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ADDAC System 308 review

We explore this light-based modulation module

  • £140
ADDAC System 308
(Image: © Future)

MusicRadar Verdict

It may appear limited in use but the reality is very different. This is a typically solid and well thought out ADDAC module, with huge room for experimentation and rig control that’s rare to find in this market.

Pros

  • +

    Excellent modulation per hp.

  • +

    Great build quality.

  • +

    Simple to master.

Cons

  • -

    Results depend on user’s local lighting.

ADDAC System 308: What is it?

Modulation modules come in so many varieties and flavours it can be hard to keep track, let alone decide what suits your style, or fits best with your existing rig. Most modular musicians have at least a couple of modulation sources but they’re very often fairly predictable and standard options. ADDAC has introduced the 308 which looks to change this, by using light as the input source for the change in cv, as opposed to LFOs and other more traditional methods.

Using light in modules isn’t a new thing but it’s usually used in a different way, say behind the panel in certain low-pass gates. The 308 ships with a light sensor that connects to the module using any standard patch cable, opening things up for lots of flexibility. The sensor gets patched into the tiny (at 4hp) but, typically of ADDAC, module. The 308 is 4.5cm deep so should be a good fit for most rigs. 

The front panel is simple but powerful, dominated by a large sensitivity knob. This has a large range but seeing as light itself comes in such a huge range of strengths, this is ideal. There is also a three-way response toggle, which determines how fast the CVs react to changes in light captured by the sensor, with settings for medium, fast and slow. At first, we were confused that fast is the centre setting but after tinkering more it makes sense, as we think that will be the most commonly used setting.

The ADDAC 308 has two output channels. The first increases the control voltage when more light hits the sensor, while the second is inverted, making this more versatile than if it has been two of the same with a simple inversion switch. There are attenuators for each channel, which act on the outgoing voltage, so you can dial in precise amounts of cv without needing an extra module.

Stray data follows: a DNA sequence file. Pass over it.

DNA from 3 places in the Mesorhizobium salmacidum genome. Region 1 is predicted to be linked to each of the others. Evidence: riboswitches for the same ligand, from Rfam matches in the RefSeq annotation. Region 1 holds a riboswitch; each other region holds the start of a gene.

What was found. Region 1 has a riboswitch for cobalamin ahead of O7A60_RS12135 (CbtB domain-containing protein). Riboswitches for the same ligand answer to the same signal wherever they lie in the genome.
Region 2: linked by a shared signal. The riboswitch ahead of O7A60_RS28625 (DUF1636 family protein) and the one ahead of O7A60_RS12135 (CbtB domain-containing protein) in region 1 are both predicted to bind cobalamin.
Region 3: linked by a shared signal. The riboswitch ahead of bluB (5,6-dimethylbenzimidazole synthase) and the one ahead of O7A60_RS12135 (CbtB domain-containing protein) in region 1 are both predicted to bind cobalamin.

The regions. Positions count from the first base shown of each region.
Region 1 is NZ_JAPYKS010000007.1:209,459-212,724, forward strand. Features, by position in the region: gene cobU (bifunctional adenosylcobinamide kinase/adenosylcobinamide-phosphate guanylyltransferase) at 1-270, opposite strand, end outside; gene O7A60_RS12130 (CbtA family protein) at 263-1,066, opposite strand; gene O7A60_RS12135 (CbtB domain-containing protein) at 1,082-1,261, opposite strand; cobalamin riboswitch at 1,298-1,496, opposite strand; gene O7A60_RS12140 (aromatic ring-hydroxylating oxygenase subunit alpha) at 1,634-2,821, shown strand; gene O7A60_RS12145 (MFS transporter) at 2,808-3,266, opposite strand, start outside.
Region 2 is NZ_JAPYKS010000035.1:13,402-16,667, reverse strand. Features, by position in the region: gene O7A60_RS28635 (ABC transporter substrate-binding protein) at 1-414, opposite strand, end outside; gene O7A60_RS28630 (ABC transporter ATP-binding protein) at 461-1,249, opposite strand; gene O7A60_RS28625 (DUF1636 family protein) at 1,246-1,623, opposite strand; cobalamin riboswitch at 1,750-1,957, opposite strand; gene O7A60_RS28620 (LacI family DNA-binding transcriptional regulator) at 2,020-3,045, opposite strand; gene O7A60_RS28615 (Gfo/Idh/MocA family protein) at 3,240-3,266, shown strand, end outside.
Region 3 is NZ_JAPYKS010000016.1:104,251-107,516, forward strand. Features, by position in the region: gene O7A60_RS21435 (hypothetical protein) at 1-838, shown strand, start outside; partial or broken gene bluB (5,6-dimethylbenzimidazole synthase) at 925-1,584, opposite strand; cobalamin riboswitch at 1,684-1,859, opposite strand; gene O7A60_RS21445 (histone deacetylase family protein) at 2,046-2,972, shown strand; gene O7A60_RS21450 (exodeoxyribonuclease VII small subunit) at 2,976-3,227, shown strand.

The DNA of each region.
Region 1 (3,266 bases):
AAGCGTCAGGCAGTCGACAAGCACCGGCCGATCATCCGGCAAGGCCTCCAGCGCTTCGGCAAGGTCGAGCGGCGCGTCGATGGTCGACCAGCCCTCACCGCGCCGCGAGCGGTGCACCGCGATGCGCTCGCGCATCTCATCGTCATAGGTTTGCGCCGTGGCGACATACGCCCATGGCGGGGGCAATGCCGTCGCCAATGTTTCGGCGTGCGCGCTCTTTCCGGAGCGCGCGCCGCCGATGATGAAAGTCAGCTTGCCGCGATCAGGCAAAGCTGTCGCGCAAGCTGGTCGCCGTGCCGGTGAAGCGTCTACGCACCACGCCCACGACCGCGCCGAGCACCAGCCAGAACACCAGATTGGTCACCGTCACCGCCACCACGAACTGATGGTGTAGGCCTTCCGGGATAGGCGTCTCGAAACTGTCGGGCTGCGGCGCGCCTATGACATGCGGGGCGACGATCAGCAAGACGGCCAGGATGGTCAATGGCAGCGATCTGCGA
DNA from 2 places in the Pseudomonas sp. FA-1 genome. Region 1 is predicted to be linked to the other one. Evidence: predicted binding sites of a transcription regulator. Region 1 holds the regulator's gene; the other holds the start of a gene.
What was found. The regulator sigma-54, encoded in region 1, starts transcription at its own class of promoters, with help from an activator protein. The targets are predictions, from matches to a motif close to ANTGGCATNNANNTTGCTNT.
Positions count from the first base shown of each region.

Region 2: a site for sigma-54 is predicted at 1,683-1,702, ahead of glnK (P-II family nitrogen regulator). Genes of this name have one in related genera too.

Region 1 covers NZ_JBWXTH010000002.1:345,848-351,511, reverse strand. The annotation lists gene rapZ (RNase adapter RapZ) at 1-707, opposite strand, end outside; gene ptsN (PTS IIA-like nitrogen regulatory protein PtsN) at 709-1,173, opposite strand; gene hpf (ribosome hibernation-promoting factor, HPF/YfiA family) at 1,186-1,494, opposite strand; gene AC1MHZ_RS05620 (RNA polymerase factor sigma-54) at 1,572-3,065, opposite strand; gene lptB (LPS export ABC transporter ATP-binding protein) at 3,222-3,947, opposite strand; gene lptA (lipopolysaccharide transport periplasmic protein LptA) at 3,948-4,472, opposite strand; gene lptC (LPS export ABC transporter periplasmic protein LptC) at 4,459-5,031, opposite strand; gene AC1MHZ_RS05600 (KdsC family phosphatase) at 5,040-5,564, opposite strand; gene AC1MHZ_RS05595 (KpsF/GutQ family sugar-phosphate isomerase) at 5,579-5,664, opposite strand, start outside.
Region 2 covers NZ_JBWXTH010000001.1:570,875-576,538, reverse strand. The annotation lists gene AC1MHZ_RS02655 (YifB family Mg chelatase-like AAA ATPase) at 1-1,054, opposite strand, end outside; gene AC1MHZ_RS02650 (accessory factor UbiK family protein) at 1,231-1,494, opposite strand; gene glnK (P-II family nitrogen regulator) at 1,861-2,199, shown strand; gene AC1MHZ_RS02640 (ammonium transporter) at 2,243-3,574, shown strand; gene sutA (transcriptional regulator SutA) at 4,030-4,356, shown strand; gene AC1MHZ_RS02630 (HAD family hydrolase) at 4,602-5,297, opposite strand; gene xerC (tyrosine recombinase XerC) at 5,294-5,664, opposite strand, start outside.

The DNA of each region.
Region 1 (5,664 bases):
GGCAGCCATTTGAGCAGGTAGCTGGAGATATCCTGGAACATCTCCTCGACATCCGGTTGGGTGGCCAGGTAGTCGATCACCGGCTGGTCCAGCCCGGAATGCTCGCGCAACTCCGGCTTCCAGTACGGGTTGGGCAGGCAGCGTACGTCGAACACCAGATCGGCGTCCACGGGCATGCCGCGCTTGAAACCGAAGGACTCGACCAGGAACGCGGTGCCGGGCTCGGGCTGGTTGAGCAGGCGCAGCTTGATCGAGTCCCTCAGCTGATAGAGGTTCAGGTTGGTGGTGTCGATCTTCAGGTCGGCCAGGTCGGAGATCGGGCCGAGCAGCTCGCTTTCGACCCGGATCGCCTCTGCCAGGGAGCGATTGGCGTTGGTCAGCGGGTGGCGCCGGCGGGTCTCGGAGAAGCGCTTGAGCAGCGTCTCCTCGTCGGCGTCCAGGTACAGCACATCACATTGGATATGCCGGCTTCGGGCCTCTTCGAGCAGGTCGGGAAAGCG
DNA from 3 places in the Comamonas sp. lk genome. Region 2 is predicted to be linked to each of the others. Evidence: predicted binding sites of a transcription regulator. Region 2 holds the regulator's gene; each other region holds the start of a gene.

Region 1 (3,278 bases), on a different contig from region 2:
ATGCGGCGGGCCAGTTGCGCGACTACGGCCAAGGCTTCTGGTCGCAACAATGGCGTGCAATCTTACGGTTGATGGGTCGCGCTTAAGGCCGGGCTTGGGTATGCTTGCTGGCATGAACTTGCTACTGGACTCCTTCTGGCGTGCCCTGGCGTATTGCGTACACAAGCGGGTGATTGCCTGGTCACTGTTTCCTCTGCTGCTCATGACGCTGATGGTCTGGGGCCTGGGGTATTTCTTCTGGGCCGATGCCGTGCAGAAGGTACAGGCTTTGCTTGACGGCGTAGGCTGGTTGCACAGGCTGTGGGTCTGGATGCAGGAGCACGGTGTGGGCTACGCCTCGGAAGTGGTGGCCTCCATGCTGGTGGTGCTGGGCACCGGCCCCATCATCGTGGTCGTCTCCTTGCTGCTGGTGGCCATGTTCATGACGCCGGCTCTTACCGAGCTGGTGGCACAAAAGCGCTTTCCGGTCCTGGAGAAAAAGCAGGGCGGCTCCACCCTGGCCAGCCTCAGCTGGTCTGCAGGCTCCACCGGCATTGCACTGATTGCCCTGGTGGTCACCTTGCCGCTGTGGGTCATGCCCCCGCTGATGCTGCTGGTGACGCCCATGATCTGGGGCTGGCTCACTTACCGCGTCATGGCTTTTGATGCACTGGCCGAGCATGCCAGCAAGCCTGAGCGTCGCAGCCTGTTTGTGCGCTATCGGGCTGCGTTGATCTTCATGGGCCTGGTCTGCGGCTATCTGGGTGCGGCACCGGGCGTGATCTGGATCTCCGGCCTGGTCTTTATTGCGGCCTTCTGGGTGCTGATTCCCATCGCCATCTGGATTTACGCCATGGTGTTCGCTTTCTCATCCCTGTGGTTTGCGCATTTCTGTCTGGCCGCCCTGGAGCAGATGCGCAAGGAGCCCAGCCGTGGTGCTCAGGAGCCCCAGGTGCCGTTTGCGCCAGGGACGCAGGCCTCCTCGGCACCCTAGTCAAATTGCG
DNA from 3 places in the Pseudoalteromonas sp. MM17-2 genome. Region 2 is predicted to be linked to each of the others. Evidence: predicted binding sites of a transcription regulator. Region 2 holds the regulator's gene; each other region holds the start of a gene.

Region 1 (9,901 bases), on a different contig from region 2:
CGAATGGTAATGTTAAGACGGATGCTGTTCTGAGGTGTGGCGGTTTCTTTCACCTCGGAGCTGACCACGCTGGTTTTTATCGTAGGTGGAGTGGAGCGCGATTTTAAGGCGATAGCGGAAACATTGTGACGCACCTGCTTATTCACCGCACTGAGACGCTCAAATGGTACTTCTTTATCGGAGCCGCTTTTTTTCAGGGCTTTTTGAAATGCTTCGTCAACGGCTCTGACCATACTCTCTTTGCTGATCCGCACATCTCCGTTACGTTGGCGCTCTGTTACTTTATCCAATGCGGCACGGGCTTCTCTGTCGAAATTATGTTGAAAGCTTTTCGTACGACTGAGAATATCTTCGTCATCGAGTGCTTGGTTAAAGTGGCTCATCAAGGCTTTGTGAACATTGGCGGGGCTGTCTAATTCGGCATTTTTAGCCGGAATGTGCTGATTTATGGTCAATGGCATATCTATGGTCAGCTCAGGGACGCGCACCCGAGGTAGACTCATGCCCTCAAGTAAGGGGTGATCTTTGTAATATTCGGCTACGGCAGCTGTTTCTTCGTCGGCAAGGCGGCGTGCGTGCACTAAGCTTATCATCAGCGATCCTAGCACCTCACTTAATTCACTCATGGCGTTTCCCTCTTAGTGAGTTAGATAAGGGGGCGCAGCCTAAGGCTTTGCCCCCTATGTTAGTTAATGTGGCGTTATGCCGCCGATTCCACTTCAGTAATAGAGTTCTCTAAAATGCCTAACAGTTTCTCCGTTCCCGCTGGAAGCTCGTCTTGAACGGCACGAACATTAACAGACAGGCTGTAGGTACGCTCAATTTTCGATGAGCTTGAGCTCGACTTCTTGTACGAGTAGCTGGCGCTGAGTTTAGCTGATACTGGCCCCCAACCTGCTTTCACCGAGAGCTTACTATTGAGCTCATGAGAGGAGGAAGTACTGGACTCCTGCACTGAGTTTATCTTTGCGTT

ADDAC System 308

(Image credit: Future)

ADDAC System 308: Performance and verdict

In use, the module takes a little experimentation to learn how it responds but it’s a fast and fun process of discovery. With the response set to fast it’s easiest to see what is happening. Point the sensor at a light source like a big window and the reaction is very snappy, although you need to consider the angle you point the sensor at, as it seems to drop off quite fast as you move from straight on. This is a good thing as it means you can be quite deliberate with it. Leaving it near your rig and sending the cv to something as simple as a filter cutoff or a phaser’s depth (my favourite use for this) can lead to some interesting results as the ambient light changes.

However, what it will be used for most is in conjunction with controlled lighting. We used this with some cinema lighting that has effects like a party, fireplace or patrol car. In this setup, you can have your cv respond to specified scenes. Extrapolating this idea to live venues or sets for theatre opens up some fascinating scenarios. 

MusicRadar verdict: It may appear limited in use but the reality is very different. This is a typically solid and well thought out ADDAC module, with huge room for experimentation and rig control that’s rare to find in this market.

ADDAC System 308: Specifications